Dr. Igor Jurisica was listed on the 2014 Thomson Reuters’ Highly Cited Research List. Being referred to (cited) frequently by other research papers is an important indicator of research influence and impact.
Dr. Igor Jurisica, Senior Scientist at the Princess Margaret Cancer Centre, has announced exciting news about his gene signature analysis project.
“We’ve made some useful progress,” said Dr. Jurisica humbly. Dr. Jurisica is also Informatics and Communications Technology Scientific Lead at TECHNA Institute for the Advancement of Technology for Health.
Cancer research involves intensive study of human genomics. The volume of data associated with just one person’s genome is huge, creating a significant need for specialists like Dr. Jurisica who can figure out the most efficient way to integrate, analyze, visualize and interpret the data.
Led by Dr. Jurisica and his Mapping Cancer Markers research team, this gene signature analysis project will be valuable in discovering better ways to find all prognostic and predictive markers for a given cancer through a systematic approach. Dr. Jurisica’s team has been working to analyze gene signatures for four types of cancer: lung, ovarian, prostate and sarcoma.
A world leader in computer science impact
Dr. Jurisica was recently announced as one of the top researchers recognized by the 2014 Thomson Reuters’ Highly Cited Researcher List (http://www.highlycited.com
). Being referred to (cited) frequently by subsequent research papers is an important indicator of research influence. The Highly Cited Research List represents some of the world’s leading scientific minds who rank among the top 1% most cited for their subject field and year of publication, earning them the mark of exceptional impact. Princess Margaret Cancer Centre, one of the top 5 cancer research centres in the world, is proud to support bold and innovative researchers like Dr. Jurisica.
Setting the standard for researchers around the world
Phase one of the Mapping Cancer Marker’s project is focused on understanding whether some genes might have better predictive ability than others in finding cancer. This stage involves the “benchmarking” portion of the work and, is nearly complete.
Dr. Jurisica explains that benchmarking is important to both the Mapping Cancer Markers’ research and for other researchers around the world.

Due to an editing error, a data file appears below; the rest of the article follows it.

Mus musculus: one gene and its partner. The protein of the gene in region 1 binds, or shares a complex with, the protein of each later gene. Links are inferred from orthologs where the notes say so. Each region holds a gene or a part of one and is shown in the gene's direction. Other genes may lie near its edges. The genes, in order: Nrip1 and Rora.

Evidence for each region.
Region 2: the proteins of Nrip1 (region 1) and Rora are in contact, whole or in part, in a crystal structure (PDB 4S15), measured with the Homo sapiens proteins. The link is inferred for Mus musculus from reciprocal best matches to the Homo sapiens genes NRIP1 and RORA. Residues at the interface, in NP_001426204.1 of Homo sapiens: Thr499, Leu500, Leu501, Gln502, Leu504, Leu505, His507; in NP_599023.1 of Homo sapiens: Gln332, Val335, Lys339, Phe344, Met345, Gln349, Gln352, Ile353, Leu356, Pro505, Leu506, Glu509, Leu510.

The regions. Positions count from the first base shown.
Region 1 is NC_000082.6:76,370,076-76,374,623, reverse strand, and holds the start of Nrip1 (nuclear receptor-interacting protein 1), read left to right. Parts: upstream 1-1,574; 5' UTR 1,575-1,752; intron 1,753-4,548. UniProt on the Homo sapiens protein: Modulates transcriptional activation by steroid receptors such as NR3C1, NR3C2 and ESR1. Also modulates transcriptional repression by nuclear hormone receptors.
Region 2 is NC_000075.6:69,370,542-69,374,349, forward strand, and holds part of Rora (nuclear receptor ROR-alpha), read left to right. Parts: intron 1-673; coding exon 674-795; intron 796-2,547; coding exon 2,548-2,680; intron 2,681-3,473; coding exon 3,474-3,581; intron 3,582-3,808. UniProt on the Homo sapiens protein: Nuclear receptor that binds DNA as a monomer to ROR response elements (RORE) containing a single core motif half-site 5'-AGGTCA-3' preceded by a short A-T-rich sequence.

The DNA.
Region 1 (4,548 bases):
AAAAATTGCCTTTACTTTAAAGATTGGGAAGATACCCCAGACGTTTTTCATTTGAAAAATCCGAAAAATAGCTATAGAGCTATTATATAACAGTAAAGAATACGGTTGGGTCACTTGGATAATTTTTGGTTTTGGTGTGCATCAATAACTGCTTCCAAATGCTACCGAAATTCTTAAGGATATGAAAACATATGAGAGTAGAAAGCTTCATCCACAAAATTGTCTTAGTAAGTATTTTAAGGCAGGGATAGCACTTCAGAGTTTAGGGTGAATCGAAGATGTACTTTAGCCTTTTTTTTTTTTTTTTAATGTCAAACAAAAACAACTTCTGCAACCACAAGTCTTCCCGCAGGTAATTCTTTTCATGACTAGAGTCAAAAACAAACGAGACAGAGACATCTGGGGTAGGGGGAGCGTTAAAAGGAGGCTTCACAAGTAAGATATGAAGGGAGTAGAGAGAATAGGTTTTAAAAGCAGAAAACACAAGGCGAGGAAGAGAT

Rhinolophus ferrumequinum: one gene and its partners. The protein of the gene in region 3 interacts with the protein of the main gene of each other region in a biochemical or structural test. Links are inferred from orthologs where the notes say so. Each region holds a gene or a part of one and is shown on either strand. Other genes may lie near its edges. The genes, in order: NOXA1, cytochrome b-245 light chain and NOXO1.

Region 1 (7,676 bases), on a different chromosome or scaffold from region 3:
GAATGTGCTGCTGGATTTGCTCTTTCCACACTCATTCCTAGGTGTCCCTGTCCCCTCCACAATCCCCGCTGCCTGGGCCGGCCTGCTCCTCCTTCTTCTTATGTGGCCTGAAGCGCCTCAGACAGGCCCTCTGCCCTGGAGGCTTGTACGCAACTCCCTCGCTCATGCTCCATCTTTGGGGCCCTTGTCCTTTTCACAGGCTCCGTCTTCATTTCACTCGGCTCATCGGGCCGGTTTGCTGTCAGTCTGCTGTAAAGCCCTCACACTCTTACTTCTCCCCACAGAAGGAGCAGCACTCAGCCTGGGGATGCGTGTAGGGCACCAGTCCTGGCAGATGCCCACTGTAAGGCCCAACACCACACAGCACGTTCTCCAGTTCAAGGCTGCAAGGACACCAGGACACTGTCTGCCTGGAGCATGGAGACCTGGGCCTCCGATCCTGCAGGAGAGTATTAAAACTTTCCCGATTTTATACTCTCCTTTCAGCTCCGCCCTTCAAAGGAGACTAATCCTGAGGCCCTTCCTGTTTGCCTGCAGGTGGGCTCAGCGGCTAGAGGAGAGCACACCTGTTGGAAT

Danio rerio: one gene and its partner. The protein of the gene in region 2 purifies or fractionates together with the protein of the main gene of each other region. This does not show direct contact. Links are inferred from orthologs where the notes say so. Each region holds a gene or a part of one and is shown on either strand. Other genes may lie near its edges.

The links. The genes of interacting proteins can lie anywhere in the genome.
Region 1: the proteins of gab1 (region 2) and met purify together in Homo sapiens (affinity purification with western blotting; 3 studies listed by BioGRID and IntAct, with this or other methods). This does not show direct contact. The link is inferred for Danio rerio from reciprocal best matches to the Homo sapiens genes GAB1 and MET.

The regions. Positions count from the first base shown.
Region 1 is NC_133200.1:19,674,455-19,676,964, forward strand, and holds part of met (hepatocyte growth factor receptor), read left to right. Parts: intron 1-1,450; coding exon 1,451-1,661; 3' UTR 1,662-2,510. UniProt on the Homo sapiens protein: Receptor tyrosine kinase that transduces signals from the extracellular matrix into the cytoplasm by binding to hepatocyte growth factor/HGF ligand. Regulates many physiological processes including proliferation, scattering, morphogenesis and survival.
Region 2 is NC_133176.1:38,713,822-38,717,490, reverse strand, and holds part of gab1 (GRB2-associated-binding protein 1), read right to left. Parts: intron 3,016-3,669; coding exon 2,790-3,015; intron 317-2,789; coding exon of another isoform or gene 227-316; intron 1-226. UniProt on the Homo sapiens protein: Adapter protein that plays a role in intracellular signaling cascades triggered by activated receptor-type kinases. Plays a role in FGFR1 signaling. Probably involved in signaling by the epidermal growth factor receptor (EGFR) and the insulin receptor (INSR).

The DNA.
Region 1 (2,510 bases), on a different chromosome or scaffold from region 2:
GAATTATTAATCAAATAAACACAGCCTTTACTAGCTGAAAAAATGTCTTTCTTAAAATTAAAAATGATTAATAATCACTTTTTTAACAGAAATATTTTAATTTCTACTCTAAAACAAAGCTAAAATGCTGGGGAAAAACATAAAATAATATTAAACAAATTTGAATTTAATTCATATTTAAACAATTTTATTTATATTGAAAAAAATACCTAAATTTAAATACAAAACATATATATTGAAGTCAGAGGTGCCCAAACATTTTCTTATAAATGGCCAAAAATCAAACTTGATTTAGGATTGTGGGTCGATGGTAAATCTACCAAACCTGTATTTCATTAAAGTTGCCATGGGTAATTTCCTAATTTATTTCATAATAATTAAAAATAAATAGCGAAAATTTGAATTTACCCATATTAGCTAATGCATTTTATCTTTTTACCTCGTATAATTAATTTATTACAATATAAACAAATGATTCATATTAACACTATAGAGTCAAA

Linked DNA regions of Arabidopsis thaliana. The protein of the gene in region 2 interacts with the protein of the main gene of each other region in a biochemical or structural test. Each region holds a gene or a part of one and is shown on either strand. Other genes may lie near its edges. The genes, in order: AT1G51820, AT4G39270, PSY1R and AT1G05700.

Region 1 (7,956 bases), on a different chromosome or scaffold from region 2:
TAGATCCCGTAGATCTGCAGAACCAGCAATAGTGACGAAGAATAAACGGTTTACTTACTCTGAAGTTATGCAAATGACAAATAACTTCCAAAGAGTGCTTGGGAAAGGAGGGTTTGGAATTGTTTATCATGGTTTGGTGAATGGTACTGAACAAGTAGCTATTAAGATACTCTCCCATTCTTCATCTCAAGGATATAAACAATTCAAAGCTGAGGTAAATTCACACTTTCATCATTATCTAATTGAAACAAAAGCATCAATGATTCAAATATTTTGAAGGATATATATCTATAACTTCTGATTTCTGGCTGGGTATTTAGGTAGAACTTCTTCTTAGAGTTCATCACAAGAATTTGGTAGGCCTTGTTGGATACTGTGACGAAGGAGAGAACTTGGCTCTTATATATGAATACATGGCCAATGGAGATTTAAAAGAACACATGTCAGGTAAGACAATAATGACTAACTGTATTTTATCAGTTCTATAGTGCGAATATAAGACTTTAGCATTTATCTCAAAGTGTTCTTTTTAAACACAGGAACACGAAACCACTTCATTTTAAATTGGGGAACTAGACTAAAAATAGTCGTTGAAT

“You can think of this benchmarking phase as a bit like designing an IQ test,” he stated. “By establishing a standard test and scoring system, we can evaluate any person's intelligence. The results from the first phase of Mapping Cancer Markers will allow us to create such a test for existing and future gene signatures, so that we can tell which ones have the best predictive ability.”
One of the challenges of interpreting findings from gene signature analysis is that many of the reports are not directly comparable to each other. The benchmarking phase of Dr. Jurisica’s project is designed to set a standard benchmark so that he and other groups can estimate how well individual signatures perform.
Over the coming months, Dr. Jurisica and the Mapping Cancer Markers research team will pursue more targeted approaches to discover relevant gene signatures. Phase two of the project will be geared towards finding clinically useful molecular signatures, initially focusing on gene signatures that can predict the occurrence of various types of cancer.
Harnessing computing power on a global scale
With gene signature analysis, there is a major challenge to harness enough computing power to perform this data analyses in a timely manner. The Mapping Cancer Markers research team is incredibly thankful to the support they have received from the World Community Grid. This organization allows researchers to donate their unused computing power to advance cutting-edge scientific research.
In just seven months, World Community Grid members donated over 60,000 years of processing time to support Dr. Jurisica and his team’s research.
Ways to support
Donor funding will help to both leverage contributions from volunteers and to fully utilize findings of the Mapping Cancer Markers computations, with a primary focus on lung and ovarian cancer.
During August 15-17, 2014, Team Ian will cycle from Kingston to Montreal to raise money for the Ian Lawson Van Toch Cancer Informatics Fund at the Princess Margaret Cancer Centre.
If you would like to donate to the fund supporting Dr. Jurisica’s work at The Princess Margaret or to cheer on Team Ian, please visit http://www.team-ian.org